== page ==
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Sheep and beef on-farm inflation up

Tuesday 31st May 2011

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New Zealand sheep and beef farm businesses faced a 4.1% increase in input prices for the year ended March 2011. This was a stark contrast to the year before when farm input prices decreased 2.9%, according to Beef + Lamb New Zealand’s (B+LNZ) Economic Service Movements in Sheep and Beef Farm Input Prices 2010-11 report.

The increase has been driven by the price of fertiliser, fuel and increases in banking interest rates, says B+LNZ Economic Service Executive Director, Rob Davison.

“The price rises for fertiliser and interest have a big impact given they are the largest areas of expenditure on sheep and beef farms.

“New Zealand either imports fertiliser or manufactures it from imported rock. As this has a high imported content, the stronger exchange rate than for the previous 12 months, provided one of the few exchange rate benefits moderating offshore price increases in New Zealand dollar terms. Even so, the on-ground price of fertiliser increased 7.5%.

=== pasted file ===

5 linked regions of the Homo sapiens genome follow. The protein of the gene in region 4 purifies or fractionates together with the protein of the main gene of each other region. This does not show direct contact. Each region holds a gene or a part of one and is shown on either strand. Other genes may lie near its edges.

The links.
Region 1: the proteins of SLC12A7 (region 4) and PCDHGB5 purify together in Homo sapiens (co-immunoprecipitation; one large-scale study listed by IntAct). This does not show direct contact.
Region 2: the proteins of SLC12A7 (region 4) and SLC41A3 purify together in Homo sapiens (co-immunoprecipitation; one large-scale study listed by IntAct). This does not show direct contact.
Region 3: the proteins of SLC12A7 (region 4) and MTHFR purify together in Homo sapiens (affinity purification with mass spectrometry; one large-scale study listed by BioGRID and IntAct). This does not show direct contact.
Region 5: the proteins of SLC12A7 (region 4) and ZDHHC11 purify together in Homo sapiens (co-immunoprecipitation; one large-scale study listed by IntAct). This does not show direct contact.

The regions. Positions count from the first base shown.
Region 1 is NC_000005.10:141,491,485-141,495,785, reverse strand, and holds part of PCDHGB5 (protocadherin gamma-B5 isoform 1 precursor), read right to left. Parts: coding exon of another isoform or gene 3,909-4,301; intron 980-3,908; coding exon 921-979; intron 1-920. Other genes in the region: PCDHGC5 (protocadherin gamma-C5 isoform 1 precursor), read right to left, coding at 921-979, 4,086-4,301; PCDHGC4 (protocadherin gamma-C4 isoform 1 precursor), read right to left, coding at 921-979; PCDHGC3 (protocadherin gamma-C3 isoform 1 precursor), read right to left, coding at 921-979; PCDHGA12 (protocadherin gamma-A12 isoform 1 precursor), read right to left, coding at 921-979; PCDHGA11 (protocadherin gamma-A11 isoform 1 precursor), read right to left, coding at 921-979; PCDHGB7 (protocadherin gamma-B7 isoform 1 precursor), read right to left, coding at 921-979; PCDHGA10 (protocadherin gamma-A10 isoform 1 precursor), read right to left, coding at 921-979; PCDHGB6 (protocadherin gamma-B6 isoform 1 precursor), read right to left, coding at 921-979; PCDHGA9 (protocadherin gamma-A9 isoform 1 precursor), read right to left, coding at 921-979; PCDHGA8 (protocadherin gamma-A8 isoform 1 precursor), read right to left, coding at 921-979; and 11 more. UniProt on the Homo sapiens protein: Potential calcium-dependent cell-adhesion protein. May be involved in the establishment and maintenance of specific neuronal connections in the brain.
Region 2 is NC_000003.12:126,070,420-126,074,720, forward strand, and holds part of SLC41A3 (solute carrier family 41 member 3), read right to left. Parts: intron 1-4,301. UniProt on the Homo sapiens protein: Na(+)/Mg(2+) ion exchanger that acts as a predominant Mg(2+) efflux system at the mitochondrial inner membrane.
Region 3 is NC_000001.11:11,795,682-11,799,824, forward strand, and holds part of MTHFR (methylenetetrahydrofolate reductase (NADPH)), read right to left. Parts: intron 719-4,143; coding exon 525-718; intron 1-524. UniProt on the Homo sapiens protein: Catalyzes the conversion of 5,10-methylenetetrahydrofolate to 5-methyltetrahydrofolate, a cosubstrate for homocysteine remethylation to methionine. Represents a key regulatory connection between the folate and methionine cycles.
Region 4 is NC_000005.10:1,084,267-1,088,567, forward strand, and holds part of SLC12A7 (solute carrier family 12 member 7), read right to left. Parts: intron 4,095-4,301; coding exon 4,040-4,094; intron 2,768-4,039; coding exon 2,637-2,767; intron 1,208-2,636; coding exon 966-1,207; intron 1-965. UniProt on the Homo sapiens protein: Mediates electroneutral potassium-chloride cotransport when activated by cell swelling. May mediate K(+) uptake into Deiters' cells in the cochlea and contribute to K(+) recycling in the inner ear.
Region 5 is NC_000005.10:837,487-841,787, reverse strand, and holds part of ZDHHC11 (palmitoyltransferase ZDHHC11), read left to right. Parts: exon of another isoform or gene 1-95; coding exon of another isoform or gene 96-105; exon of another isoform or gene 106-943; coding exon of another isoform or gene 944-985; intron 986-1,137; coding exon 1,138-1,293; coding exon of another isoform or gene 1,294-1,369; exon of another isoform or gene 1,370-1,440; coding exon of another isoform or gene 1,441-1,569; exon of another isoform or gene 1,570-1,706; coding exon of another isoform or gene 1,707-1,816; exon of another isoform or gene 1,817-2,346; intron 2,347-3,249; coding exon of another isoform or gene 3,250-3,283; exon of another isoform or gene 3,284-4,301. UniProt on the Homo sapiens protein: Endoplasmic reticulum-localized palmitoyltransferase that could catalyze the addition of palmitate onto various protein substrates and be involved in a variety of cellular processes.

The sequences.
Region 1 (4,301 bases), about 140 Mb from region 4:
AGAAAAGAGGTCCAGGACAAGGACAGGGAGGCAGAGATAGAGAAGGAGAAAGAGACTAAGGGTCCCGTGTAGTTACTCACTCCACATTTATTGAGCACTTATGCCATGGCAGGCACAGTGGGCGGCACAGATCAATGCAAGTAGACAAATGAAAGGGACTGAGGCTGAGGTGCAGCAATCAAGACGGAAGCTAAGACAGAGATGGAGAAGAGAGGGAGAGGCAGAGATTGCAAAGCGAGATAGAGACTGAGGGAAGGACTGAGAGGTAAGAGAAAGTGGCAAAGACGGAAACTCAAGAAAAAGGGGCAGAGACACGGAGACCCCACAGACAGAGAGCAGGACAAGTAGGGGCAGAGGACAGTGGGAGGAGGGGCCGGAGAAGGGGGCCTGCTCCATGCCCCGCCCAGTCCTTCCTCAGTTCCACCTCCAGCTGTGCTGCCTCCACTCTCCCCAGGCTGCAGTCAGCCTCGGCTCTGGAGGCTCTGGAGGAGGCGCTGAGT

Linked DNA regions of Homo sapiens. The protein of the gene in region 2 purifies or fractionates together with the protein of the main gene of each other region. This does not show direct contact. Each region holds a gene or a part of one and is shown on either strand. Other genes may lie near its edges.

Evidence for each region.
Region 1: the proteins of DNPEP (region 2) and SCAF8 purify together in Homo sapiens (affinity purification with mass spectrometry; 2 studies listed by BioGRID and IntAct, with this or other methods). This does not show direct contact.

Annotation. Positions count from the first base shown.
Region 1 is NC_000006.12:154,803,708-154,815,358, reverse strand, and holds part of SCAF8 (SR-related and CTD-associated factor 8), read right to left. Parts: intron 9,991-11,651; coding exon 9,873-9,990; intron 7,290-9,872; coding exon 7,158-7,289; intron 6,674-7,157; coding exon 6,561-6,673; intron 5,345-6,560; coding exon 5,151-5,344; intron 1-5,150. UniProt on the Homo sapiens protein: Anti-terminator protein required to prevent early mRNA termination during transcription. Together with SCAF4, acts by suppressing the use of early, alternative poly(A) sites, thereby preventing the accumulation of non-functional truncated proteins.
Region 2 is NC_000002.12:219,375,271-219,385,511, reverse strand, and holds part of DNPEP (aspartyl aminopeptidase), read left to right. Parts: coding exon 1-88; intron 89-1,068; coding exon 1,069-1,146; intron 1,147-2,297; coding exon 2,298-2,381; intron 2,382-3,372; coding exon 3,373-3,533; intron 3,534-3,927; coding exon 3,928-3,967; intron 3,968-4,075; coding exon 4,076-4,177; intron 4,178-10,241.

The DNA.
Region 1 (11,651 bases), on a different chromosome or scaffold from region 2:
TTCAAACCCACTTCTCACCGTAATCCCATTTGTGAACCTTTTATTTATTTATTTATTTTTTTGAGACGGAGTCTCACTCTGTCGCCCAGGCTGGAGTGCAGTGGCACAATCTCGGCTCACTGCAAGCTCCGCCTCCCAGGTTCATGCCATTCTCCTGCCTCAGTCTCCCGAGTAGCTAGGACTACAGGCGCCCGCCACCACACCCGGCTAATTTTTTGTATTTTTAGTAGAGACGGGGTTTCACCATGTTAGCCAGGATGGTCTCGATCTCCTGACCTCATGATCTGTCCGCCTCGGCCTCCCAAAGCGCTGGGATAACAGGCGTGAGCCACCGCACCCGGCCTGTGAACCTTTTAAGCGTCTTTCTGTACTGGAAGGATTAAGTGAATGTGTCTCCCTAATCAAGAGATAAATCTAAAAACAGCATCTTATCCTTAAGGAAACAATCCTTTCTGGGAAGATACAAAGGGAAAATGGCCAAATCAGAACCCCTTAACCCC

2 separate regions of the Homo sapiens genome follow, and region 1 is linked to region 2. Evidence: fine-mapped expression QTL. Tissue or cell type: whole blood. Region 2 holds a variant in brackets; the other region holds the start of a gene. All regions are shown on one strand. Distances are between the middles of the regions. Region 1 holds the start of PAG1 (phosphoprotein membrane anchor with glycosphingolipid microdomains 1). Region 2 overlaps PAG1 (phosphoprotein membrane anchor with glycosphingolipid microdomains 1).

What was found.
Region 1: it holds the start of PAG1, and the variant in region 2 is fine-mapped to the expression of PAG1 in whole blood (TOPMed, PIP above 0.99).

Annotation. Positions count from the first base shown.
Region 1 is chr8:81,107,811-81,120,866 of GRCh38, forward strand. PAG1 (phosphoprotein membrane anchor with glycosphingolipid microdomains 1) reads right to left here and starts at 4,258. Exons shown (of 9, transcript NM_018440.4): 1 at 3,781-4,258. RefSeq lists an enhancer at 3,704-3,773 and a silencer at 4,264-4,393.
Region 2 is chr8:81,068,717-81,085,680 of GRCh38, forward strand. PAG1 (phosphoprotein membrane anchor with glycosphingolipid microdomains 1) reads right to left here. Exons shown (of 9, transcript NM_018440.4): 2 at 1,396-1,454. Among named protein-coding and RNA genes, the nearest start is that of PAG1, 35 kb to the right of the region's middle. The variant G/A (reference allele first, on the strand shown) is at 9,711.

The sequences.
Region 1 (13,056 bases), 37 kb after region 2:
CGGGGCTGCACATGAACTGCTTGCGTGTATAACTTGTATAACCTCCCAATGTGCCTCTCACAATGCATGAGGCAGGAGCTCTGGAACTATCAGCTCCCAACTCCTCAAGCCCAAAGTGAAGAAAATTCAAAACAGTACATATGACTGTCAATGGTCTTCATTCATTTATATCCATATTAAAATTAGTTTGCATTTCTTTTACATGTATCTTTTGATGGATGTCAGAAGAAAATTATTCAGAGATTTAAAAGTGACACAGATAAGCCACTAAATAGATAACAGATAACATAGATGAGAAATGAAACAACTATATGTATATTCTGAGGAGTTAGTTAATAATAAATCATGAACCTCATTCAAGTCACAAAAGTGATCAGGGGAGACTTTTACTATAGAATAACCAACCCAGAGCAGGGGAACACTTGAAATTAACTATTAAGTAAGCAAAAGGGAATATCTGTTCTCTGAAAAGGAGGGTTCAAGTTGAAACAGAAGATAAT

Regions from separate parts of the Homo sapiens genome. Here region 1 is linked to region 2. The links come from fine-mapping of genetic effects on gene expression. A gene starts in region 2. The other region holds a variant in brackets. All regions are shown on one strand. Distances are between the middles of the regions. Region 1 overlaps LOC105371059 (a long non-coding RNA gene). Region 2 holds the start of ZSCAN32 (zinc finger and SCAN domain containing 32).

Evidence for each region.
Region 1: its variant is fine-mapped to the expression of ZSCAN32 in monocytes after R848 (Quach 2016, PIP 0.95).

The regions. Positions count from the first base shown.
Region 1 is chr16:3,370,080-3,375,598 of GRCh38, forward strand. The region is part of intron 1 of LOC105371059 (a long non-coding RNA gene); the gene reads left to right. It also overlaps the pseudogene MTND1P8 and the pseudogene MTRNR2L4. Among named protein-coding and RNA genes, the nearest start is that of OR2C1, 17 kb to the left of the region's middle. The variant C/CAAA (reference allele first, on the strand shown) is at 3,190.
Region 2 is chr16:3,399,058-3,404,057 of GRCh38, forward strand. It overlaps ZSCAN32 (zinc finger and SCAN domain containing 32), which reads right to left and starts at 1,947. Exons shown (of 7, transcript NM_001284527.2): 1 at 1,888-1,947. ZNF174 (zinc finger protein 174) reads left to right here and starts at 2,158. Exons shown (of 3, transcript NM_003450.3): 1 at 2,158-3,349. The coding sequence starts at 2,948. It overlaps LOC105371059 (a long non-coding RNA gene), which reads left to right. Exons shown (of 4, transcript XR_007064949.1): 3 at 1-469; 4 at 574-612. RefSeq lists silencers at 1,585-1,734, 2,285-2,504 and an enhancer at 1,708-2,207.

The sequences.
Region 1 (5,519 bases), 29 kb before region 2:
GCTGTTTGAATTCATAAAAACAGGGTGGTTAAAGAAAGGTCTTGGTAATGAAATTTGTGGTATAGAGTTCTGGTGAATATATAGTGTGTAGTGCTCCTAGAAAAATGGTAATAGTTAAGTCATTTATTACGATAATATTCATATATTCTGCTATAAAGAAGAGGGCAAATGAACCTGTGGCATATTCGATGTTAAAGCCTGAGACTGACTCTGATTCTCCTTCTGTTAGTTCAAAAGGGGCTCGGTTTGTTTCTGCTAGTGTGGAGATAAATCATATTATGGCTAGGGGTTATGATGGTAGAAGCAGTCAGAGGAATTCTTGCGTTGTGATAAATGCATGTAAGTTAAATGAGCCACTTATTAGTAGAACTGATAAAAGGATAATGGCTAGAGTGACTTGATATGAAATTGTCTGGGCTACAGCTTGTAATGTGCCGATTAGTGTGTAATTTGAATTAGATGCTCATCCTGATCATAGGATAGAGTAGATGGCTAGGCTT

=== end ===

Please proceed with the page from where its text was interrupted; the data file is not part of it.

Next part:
“Over the last five year period, fertiliser prices have increased 61%, although it was two years ago they were highest at 11% more than now.”

Bank interest rates are the other big expense and the price of interest increased 5.4%. This increase included maturing term mortgages being refinanced at higher interest rates.

Davison said it was fuel that accounted for the single largest price increase during the 12 months to March 2011 – up 14.1% and follows a 9.6% increase last year.

Insurance premiums are up 5.6% and Local Government rates increased 3.5%.

“This was the slowest rate of increase for Local Government rates since 2001-02, but Local Government rates in the past five years have increased 32% – twice the rate of increase of the Consumers Price Index of 16.3% over the same time period."

Calculated over a five-year period, sheep and beef on-farm inflation increased 22.6%.

The Movements in Sheep and Beef Farm Input Prices index is complied by B+LNZ’s Economic Service annually and indicates the rate of on-farm inflation – that is, changes in prices paid for farm inputs. This index isolates the categories of farm expenditure where the input price changes have occurred during the 12 month period. On-farm inflation is different to total farm expenditure, which also takes into account the volume of inputs used on farm.



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